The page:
In the Moment: My Life as an Actor, by Ben Gazzara. Carroll and Graf, 304 pages, $26.
Ben Gazzara’s expression of sardonic bemusement came to him early, growing up on East 29th Street. It was one of those melting-pot neighborhoods which contained a brewery, a doughnut factory, a butcher, two groceries, a funeral parlor, a candy store and a Boys Club where the young Gazzara went after school—everything needed to sustain life, or tend its aftermath. Around East 29th, it paid to be alert, and Ben Gazzara has always been a watchful sort.
Psychologically, he’s an unusual actor. He presents himself in his new memoir as emotionally comfortable—not a congenital outsider. He enjoyed his neighborhood, adored his parents, didn’t become an actor to gain notice or exact revenge. Rather, he was seduced into the craft by seeing Laurette Taylor in The Glass Menagerie.
Mr. Gazzara, in fact, seems to be your basic working-class intellectual, an identity that years in the Actors Studio can’t quite disguise. One of his oldest friends is the architect Frank Gehry.
It seems to run in the family. His brother was a World War II medic who provided medical care as well as typing paper to Ezra Pound when he was interned after the war for his Fascist sympathies. “I like to think that my brother helped Pound write his masterpiece, ‘The Pisan Cantos.’”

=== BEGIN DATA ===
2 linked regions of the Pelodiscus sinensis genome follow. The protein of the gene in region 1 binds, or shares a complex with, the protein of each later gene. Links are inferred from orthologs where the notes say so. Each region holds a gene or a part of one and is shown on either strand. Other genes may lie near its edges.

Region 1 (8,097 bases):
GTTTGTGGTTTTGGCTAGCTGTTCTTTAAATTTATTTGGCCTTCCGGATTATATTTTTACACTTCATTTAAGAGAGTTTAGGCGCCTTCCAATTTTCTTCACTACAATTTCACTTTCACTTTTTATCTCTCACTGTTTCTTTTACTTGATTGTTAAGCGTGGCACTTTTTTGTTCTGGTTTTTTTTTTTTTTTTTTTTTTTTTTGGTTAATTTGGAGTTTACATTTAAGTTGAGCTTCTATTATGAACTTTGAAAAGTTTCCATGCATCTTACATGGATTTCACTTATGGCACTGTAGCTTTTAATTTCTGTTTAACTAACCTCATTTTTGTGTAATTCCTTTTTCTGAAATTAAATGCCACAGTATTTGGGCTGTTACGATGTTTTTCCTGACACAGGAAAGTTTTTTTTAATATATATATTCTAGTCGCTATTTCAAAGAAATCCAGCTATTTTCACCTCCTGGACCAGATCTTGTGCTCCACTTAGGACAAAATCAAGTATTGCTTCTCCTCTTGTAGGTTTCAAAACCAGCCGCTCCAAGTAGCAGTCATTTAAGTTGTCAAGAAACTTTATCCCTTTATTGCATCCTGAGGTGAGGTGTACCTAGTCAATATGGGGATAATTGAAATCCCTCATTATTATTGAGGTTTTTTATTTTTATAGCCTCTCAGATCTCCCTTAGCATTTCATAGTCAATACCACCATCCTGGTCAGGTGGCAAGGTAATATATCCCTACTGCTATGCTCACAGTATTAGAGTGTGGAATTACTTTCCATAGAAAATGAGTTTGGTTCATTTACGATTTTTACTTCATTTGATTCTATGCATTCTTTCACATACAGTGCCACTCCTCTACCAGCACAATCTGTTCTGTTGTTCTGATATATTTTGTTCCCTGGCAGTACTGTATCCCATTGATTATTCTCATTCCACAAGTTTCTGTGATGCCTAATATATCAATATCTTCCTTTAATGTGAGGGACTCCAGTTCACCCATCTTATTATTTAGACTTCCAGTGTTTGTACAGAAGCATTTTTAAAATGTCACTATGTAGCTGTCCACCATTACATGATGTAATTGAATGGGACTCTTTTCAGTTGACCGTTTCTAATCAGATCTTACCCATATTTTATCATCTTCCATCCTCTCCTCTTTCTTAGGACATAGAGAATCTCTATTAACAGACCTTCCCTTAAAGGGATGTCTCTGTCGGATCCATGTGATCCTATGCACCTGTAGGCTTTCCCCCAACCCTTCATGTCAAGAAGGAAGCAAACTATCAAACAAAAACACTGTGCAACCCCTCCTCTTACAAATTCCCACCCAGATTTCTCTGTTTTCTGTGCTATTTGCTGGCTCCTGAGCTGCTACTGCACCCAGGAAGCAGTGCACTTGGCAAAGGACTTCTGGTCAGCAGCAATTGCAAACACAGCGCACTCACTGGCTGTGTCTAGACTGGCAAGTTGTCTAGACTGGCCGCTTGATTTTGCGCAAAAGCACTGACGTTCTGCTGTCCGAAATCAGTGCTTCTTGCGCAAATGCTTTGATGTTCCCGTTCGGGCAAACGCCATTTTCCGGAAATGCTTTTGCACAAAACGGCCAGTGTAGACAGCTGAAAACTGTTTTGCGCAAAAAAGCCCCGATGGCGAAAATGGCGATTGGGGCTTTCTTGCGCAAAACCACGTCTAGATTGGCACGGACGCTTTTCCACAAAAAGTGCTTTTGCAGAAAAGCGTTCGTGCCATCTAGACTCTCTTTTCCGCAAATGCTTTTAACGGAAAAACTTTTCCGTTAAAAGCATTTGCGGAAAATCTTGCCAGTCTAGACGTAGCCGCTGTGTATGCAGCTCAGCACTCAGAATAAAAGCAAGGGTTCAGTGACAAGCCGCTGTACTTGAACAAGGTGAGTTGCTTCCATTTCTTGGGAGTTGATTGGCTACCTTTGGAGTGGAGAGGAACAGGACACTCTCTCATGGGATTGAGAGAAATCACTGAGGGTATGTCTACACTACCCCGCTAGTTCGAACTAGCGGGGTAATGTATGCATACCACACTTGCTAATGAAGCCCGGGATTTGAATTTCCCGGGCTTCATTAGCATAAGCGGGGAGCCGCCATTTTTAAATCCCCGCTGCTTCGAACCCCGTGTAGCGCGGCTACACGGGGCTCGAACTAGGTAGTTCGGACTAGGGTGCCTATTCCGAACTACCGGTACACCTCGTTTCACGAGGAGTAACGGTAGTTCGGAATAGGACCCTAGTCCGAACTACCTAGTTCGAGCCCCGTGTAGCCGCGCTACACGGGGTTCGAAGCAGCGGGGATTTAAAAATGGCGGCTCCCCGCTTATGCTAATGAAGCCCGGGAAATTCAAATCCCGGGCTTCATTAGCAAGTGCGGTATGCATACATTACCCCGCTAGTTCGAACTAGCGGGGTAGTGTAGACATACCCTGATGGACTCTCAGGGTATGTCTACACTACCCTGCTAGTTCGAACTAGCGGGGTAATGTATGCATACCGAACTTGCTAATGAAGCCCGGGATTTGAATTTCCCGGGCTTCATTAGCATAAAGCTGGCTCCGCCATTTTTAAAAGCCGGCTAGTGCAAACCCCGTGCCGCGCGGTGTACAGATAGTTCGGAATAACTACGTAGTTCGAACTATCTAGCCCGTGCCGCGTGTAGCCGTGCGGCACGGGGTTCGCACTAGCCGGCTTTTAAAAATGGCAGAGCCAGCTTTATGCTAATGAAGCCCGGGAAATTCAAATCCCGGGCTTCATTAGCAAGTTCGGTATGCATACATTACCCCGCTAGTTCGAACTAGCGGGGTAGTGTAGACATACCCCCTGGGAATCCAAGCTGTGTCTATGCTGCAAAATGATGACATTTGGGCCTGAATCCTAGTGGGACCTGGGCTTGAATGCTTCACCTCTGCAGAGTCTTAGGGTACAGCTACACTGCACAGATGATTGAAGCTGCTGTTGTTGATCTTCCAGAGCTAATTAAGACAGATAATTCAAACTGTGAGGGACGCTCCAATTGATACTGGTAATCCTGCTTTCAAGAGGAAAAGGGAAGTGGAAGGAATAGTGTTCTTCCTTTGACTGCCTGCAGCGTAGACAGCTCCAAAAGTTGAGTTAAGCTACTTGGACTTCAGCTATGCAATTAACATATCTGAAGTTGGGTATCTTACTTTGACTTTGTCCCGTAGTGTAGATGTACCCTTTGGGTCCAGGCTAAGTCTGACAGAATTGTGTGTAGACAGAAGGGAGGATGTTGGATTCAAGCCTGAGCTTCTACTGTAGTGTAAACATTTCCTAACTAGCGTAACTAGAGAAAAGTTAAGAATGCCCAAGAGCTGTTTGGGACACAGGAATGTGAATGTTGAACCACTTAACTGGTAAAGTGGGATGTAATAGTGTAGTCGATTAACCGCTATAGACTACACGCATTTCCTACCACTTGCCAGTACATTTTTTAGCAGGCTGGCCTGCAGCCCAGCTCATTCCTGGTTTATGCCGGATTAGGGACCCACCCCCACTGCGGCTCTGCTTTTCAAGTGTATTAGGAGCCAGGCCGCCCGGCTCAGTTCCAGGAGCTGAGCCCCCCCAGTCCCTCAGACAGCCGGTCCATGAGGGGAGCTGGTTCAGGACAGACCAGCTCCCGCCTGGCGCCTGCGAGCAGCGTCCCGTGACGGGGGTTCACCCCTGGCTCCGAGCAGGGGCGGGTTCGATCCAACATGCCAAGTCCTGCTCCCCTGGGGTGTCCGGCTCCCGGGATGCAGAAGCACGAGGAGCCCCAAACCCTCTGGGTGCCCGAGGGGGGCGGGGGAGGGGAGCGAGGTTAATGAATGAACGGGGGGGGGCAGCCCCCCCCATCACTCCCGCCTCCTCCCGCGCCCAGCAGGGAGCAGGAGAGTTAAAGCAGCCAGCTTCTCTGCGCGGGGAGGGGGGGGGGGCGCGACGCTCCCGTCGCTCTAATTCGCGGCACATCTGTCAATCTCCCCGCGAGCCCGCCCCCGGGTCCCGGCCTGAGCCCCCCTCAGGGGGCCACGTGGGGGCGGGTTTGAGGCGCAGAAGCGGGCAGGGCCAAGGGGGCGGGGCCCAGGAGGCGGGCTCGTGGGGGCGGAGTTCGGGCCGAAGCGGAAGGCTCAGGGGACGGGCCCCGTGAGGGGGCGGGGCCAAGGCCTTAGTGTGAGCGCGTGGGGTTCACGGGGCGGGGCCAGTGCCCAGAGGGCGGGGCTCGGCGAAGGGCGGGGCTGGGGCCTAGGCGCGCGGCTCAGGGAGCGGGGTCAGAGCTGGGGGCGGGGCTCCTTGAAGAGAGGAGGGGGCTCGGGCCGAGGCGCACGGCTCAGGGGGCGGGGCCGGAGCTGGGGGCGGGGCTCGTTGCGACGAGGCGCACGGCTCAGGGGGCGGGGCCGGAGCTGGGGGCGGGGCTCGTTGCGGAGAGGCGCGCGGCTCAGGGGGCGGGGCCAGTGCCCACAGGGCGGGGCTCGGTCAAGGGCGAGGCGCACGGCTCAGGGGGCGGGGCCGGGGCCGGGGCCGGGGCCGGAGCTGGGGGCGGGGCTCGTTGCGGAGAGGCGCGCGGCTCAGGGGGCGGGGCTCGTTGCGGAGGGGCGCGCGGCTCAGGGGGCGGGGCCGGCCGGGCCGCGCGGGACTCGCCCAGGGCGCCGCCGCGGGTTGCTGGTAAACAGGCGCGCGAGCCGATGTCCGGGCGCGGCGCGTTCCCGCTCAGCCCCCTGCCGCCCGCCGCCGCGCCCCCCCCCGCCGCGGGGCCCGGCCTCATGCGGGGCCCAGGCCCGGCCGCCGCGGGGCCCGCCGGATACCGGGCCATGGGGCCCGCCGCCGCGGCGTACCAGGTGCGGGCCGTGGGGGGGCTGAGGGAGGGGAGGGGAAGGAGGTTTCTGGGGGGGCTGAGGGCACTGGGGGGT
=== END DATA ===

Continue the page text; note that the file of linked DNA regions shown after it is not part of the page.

Mr. Gazzara rose to notice as Brick in the original production of Tennessee Williams’ Cat on a Hot Tin Roof, opposite Barbara Bel Geddes and Burl Ives. Mr. Gazzara was fond of his leading lady, but Williams didn’t think that was a good idea, considering the hostility Mr. Gazzara’s character shows her character. “If you like Maggie too much, Ben, then we have no play. If Brick likes her, we have nothing. Distance yourself from her, Ben.”
Still brooding nearly 50 years later, Mr. Gazzara feels that this bit of authorial instruction threw his performance subtly off-balance. (Likewise, director Elia Kazan seems to have been directing Mr. Gazzara as if he were James Dean, a brilliant amateur with an indefinite craft who could only play what he’d personally experienced or felt.)
Mr. Gazzara’s sense of respect for his elders, of wanting to emulate rather than rebel, means that, unlike many of his generation of actors, he loved the concision of Spencer Tracy, Gary Cooper, James Stewart—the way they had of concealing the process, of never letting the acting show.
“There are a lot of very good actors today, but those guys had size” is the way he puts it. He pays tribute to the emotional generosity he found when he worked with Stewart in Anatomy of a Murder: “When he got in front of a camera, he was letter-perfect, and always knew what he was doing. His acting was so natural that if you turned your back you couldn’t tell if it was Jimmy talking in life or Jimmy talking in the movie.”
He also singles out the graciousness of the unjustly neglected Fredric March (whom I’ve always bracketed with James Mason as one of those rare actors incapable of a bad performance): “When I told [March] I had trouble concentrating when the camera was up close, he suggested I think of the camera as another piece of furniture. I started to do that and it helped a lot. When it was time for my close-ups Freddy could have gone to his trailer and waited to be called for the next scene, but he insisted on being there, off-camera, to play the scene with me. He would perform it as fully as he did for his own close-ups. That was a courtesy that not all stars were prepared to extend to younger actors.”